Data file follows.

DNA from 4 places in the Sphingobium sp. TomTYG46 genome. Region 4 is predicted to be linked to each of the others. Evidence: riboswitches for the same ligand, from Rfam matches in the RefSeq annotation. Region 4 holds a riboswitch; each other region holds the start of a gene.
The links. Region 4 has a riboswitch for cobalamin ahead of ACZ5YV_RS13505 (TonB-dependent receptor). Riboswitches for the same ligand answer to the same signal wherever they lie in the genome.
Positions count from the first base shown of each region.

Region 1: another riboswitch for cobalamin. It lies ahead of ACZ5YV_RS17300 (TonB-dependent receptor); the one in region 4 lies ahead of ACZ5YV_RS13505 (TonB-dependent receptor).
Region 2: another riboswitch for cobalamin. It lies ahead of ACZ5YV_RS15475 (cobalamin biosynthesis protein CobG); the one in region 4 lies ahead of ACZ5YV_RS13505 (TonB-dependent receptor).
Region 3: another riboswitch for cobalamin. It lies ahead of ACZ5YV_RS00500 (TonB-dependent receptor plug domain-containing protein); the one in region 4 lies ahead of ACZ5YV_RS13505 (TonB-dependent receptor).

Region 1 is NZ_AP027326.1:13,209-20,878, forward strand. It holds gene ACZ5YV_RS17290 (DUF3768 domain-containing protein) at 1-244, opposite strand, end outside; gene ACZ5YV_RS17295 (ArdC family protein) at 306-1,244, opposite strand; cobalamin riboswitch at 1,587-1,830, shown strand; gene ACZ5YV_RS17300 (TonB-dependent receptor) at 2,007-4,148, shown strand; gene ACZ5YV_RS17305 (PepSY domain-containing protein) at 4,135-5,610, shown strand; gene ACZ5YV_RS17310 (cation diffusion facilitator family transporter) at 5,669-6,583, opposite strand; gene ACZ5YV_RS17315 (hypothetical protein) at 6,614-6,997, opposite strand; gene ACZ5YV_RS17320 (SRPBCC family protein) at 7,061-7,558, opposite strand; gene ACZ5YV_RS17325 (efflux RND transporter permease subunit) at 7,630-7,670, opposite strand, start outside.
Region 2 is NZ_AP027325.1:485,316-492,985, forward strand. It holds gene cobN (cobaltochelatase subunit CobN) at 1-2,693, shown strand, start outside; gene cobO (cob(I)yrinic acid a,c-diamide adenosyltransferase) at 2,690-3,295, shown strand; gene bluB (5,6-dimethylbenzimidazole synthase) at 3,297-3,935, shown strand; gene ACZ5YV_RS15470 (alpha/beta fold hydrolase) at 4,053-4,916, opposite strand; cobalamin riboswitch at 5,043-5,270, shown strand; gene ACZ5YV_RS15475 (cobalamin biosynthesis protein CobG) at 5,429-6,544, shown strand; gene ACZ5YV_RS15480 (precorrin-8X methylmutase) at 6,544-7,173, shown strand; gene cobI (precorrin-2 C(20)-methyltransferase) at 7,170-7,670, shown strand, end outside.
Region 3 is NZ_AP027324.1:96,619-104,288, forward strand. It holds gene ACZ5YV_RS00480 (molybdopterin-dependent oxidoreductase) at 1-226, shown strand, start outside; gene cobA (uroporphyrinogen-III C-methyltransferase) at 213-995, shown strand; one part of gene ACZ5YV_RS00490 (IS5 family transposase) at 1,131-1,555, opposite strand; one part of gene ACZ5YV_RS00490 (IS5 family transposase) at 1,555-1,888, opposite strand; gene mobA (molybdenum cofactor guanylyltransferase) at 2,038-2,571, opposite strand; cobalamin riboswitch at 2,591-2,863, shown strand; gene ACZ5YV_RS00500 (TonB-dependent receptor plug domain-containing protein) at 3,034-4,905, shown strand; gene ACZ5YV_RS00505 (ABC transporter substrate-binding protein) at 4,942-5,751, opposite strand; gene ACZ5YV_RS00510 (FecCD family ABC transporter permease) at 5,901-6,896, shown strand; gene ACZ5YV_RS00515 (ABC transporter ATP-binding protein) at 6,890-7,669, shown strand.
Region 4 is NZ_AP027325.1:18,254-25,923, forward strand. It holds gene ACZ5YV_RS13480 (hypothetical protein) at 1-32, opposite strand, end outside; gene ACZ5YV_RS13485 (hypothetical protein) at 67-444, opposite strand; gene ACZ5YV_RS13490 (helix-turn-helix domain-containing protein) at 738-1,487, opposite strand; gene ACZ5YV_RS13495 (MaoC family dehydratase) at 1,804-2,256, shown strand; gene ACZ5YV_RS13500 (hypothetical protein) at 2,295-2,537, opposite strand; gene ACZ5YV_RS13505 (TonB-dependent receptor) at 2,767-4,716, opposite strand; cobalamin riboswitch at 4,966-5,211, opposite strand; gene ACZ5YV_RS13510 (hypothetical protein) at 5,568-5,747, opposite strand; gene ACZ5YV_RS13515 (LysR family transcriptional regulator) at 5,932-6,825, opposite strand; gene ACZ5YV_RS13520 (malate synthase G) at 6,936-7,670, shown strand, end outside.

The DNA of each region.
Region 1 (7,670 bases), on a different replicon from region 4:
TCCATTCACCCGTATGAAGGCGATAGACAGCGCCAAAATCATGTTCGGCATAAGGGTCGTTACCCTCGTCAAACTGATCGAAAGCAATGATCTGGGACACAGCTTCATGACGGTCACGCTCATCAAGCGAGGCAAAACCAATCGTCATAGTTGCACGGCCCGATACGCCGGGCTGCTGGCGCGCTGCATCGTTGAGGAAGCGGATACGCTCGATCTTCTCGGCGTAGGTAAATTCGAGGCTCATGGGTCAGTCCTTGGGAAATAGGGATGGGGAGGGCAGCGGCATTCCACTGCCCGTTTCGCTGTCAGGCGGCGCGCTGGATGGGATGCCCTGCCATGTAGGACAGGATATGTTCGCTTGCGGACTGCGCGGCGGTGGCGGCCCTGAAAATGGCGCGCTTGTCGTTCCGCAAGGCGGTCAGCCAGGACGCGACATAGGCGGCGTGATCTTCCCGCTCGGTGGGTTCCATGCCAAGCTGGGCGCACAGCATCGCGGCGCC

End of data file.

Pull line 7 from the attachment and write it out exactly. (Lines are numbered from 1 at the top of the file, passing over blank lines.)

Region 1 is NZ_AP027326.1:13,209-20,878, forward strand. It holds gene ACZ5YV_RS17290 (DUF3768 domain-containing protein) at 1-244, opposite strand, end outside; gene ACZ5YV_RS17295 (ArdC family protein) at 306-1,244, opposite strand; cobalamin riboswitch at 1,587-1,830, shown strand; gene ACZ5YV_RS17300 (TonB-dependent receptor) at 2,007-4,148, shown strand; gene ACZ5YV_RS17305 (PepSY domain-containing protein) at 4,135-5,610, shown strand; gene ACZ5YV_RS17310 (cation diffusion facilitator family transporter) at 5,669-6,583, opposite strand; gene ACZ5YV_RS17315 (hypothetical protein) at 6,614-6,997, opposite strand; gene ACZ5YV_RS17320 (SRPBCC family protein) at 7,061-7,558, opposite strand; gene ACZ5YV_RS17325 (efflux RND transporter permease subunit) at 7,630-7,670, opposite strand, start outside.